Alexandria Bottelsen ’16 (CLAS) likes to look at the big picture. A resident of Brookfield, Conn., she is an Honors student pursuing a double major in English and Secondary Education. One of the reasons she chose to attend UConn is its large size and the myriad academic and social opportunities at the University.
As a freshman last year, Bottelsen decided to take another big chance and apply for a place in the highly competitive Fulbright Summer Institute program to study at King’s College, London, one of nine Fulbright Summer Institute sites in the UK. She was excited and pleased when she was accepted, but in her words, “I’m the kind of person who says, ‘I’m going to do this … now, how?’”
Bottelsen’s Honors advisor Jessamy Hoffmann says, “Alex is obviously not afraid of a challenge. I remember her coming to our first advising meeting [last year] with a color-coded schedule she had created. She has continued to be that organized, as well as exuberant about opportunities.”
It was Bottelsen who learned about the Fulbright opportunity and, with guidance from the Office of National Scholarships & Fellowships, went after it, Hoffmann notes. “It was Alex who had the courage to try, and to start out on an adventure of her own making.”
The Fulbright Commission selects participants for its summer program thorough a rigorous application and interview process. Factors taken into consideration include academic excellence, a focused application, a range of extracurricular and community activities, and a willingness on the part of applicants to ‘give back’ to their communities when they return home. While most Fulbright awards are geared toward teaching and/or research grants to faculty and experienced professionals either from the U.S. or visiting the U.S., the Summer Institute focuses on undergraduates with at least two more years of study ahead of them.
“One of the things that made me want to apply for the Fulbright was the chance to study in England,” Bottelsen says. “I love the culture, and I want to teach high school English when I graduate. What better opportunity than to go to King’s College in London to study, and to have the chance to visit the Dickens museum, to see a Shakespearean play, and to get immersed in the history of the country for three weeks this early in my academic career?”
Although the Fulbright Commission doesn’t release exact figures on the number of applicants, only four U.S. undergraduates get the opportunity to study at King’s College, London as part of the Summer Institute each year. In 2013, students were selected from Binghamton University in New York, Kansas State, and Princeton, in addition to UConn.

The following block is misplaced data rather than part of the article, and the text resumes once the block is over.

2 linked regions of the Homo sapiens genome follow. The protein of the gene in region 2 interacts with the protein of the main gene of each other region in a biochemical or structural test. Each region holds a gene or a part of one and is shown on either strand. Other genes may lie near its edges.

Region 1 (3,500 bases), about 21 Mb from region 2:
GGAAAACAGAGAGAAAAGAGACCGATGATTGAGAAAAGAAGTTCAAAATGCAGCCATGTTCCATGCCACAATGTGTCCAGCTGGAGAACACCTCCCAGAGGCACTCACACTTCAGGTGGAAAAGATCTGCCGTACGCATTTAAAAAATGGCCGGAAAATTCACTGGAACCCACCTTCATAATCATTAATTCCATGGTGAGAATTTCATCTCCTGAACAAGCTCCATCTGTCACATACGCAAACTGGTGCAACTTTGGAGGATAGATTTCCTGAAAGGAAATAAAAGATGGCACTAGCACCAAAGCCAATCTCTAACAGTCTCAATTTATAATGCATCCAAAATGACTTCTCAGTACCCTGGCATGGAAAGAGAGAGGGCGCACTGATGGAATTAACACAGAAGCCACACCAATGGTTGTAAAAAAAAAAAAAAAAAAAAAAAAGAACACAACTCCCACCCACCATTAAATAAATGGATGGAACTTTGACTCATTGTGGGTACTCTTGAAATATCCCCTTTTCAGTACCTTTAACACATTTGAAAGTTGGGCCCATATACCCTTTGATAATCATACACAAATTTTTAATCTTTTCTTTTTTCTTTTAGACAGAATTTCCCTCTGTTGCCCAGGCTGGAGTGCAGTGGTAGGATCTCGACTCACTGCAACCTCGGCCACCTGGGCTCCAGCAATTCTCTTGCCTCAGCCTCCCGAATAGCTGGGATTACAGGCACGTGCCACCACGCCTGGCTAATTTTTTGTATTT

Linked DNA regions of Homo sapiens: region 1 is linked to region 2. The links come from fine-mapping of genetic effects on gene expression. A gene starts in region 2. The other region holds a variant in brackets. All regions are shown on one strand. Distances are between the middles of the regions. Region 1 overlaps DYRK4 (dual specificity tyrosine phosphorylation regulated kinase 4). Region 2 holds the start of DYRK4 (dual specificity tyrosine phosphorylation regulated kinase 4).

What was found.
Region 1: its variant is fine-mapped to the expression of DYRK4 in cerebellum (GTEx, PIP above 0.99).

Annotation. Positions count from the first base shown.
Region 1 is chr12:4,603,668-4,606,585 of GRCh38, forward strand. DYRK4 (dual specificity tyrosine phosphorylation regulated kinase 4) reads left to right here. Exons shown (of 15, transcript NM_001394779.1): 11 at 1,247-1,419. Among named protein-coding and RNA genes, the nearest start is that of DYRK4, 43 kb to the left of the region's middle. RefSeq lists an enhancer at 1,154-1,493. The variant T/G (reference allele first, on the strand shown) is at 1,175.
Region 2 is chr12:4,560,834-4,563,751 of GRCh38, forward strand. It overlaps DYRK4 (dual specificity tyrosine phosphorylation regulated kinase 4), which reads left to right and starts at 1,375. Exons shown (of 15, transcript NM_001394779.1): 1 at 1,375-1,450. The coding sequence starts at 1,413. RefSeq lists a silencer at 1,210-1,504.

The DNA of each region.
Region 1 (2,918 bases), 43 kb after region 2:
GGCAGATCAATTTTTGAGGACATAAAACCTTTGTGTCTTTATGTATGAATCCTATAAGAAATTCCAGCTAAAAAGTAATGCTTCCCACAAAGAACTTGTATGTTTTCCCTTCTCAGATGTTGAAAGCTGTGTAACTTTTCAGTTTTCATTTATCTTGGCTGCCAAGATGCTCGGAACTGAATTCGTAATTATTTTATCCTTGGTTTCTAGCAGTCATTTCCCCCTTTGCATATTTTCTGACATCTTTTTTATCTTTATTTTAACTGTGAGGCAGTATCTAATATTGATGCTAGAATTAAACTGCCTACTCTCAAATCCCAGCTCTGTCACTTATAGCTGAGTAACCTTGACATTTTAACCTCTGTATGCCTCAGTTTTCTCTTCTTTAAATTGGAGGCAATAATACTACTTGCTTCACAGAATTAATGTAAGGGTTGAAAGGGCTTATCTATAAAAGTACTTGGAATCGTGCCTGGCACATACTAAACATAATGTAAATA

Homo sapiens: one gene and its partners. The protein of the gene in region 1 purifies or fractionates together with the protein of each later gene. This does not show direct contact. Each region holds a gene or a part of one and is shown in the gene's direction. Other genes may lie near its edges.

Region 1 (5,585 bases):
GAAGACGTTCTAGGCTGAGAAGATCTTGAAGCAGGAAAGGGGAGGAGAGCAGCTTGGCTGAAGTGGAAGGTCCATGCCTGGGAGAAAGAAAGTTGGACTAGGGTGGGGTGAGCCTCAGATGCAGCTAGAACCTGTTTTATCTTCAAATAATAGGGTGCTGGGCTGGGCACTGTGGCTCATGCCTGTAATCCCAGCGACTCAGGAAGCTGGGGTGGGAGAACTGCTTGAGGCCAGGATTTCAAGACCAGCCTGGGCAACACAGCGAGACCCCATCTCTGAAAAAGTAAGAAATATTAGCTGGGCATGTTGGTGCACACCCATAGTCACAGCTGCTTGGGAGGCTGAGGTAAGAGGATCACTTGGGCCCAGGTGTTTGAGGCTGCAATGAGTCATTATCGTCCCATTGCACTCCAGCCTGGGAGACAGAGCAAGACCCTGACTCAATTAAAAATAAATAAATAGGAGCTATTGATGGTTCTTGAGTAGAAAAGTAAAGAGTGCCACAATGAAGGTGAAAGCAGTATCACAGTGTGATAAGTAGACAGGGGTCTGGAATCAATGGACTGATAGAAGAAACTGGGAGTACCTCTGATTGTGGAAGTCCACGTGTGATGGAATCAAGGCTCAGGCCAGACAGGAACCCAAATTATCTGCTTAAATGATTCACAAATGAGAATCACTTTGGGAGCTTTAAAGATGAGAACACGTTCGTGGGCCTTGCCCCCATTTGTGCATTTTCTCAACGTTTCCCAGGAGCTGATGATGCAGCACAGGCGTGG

“It was pretty surreal,” Bottelsen says, “and I didn’t really believe it until I got off the plane in England. I’d flown over with another student who was also in the program, and we were met at Heathrow [Airport] by two mentors who were master’s degree students at Kings [College]. They showed us the ropes and immediately made us feel right at home.”
The theme of this year’s program was “London and the British City, Past and Present.” It included a look at British cities as social, economic, political, and cultural entities, and as driving forces of globalization. The first week was tailored around sports, with a trip to the Wimbledon tennis championships that included a guest lecture by paralympian Rob Richardson of the British sitting volleyball team. There was also a master class on the comparative history of U.S. and British sports taught by Uta Balbier, director of the Institute of North American Studies at King’s and a leading sports historian.
Other master classes that focused on differences in perspective between the U.S. and the UK on such topics as culture, education, and politics were taught by professors from King’s College and by a representative from the U.S. Embassy.
In addition to exploring London, students traveled to the cities of Manchester and Liverpool during their stay, and they also had a brief weekend trip to Brighton Beach on the south coast, which Bottelsen describes as having pebbles ‘the size of golf balls.’
LuAnn Saunders-Kanabay, assistant director in the Office of National Scholarships & Fellowships, says, “Alex’s selection for the Fulbright UK Summer program is an example of the ability of UConn students to compete at the national level for prestigious awards. We’re here to provide support and guidance to all our students interested in participating in national award competitions, and she is a great example of a motivated student who saw an opportunity and went after it; we’re delighted by the positive feedback we’ve had from her.”
As she begins her sophomore year, Bottelsen has taken up right where she left off, meeting both academic and extracurricular challenges head on. She is a tutor at the Writing Center and works as an Honors Facilitator mentoring first-year students.
She says her Fulbright experience is something she’ll never forget: “I’ve benefitted from this experience in so many ways already, and I’m sure I’ll take what I learned with me when I eventually start my teaching career.”
And chances are that she will have her eye on some of the other prizes available through the Office of National Scholarships & Fellowships, as she climbs the academic ladder here at UConn.